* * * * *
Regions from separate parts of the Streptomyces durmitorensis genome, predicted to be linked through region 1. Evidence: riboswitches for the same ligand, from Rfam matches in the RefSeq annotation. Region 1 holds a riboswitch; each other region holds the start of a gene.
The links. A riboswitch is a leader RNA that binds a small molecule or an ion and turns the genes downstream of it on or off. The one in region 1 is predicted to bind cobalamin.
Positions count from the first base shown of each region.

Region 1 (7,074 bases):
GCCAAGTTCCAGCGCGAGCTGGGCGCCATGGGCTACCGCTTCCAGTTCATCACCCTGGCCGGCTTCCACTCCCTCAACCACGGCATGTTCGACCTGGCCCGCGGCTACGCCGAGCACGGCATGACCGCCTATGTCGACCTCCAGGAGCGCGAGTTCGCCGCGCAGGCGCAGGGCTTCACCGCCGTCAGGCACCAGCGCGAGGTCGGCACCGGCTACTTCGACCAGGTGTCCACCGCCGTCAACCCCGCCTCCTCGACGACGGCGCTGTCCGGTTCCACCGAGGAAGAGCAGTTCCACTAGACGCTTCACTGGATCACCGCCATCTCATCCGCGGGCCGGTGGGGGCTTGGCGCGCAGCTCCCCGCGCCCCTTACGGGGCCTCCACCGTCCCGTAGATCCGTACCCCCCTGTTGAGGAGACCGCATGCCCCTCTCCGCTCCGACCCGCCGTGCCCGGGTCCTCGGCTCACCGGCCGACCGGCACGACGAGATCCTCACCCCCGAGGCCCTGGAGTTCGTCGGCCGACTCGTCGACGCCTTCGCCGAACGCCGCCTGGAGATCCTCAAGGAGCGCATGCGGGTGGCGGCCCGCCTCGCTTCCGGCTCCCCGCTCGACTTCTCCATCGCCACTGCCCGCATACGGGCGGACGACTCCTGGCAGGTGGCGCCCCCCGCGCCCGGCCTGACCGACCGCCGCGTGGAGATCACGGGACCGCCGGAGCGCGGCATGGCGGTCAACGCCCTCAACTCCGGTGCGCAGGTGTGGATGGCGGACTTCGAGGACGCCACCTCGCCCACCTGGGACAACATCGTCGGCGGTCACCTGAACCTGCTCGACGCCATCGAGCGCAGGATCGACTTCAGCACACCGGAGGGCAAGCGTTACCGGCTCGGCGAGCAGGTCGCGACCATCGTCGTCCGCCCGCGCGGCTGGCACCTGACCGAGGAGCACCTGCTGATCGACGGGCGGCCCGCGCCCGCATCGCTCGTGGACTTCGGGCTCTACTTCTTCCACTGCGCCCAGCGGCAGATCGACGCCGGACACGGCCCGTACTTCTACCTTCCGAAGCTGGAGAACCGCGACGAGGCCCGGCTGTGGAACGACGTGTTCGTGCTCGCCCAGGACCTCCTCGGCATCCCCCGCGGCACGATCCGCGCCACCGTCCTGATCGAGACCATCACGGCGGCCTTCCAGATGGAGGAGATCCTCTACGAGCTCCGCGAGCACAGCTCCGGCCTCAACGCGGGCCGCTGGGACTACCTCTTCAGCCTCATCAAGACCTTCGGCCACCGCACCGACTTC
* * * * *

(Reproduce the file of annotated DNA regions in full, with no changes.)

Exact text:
Regions from separate parts of the Streptomyces durmitorensis genome, predicted to be linked through region 1. Evidence: riboswitches for the same ligand, from Rfam matches in the RefSeq annotation. Region 1 holds a riboswitch; each other region holds the start of a gene.
The links. A riboswitch is a leader RNA that binds a small molecule or an ion and turns the genes downstream of it on or off. The one in region 1 is predicted to bind cobalamin.
Positions count from the first base shown of each region.

Region 1 (7,074 bases):
GCCAAGTTCCAGCGCGAGCTGGGCGCCATGGGCTACCGCTTCCAGTTCATCACCCTGGCCGGCTTCCACTCCCTCAACCACGGCATGTTCGACCTGGCCCGCGGCTACGCCGAGCACGGCATGACCGCCTATGTCGACCTCCAGGAGCGCGAGTTCGCCGCGCAGGCGCAGGGCTTCACCGCCGTCAGGCACCAGCGCGAGGTCGGCACCGGCTACTTCGACCAGGTGTCCACCGCCGTCAACCCCGCCTCCTCGACGACGGCGCTGTCCGGTTCCACCGAGGAAGAGCAGTTCCACTAGACGCTTCACTGGATCACCGCCATCTCATCCGCGGGCCGGTGGGGGCTTGGCGCGCAGCTCCCCGCGCCCCTTACGGGGCCTCCACCGTCCCGTAGATCCGTACCCCCCTGTTGAGGAGACCGCATGCCCCTCTCCGCTCCGACCCGCCGTGCCCGGGTCCTCGGCTCACCGGCCGACCGGCACGACGAGATCCTCACCCCCGAGGCCCTGGAGTTCGTCGGCCGACTCGTCGACGCCTTCGCCGAACGCCGCCTGGAGATCCTCAAGGAGCGCATGCGGGTGGCGGCCCGCCTCGCTTCCGGCTCCCCGCTCGACTTCTCCATCGCCACTGCCCGCATACGGGCGGACGACTCCTGGCAGGTGGCGCCCCCCGCGCCCGGCCTGACCGACCGCCGCGTGGAGATCACGGGACCGCCGGAGCGCGGCATGGCGGTCAACGCCCTCAACTCCGGTGCGCAGGTGTGGATGGCGGACTTCGAGGACGCCACCTCGCCCACCTGGGACAACATCGTCGGCGGTCACCTGAACCTGCTCGACGCCATCGAGCGCAGGATCGACTTCAGCACACCGGAGGGCAAGCGTTACCGGCTCGGCGAGCAGGTCGCGACCATCGTCGTCCGCCCGCGCGGCTGGCACCTGACCGAGGAGCACCTGCTGATCGACGGGCGGCCCGCGCCCGCATCGCTCGTGGACTTCGGGCTCTACTTCTTCCACTGCGCCCAGCGGCAGATCGACGCCGGACACGGCCCGTACTTCTACCTTCCGAAGCTGGAGAACCGCGACGAGGCCCGGCTGTGGAACGACGTGTTCGTGCTCGCCCAGGACCTCCTCGGCATCCCCCGCGGCACGATCCGCGCCACCGTCCTGATCGAGACCATCACGGCGGCCTTCCAGATGGAGGAGATCCTCTACGAGCTCCGCGAGCACAGCTCCGGCCTCAACGCGGGCCGCTGGGACTACCTCTTCAGCCTCATCAAGACCTTCGGCCACCGCACCGACTTC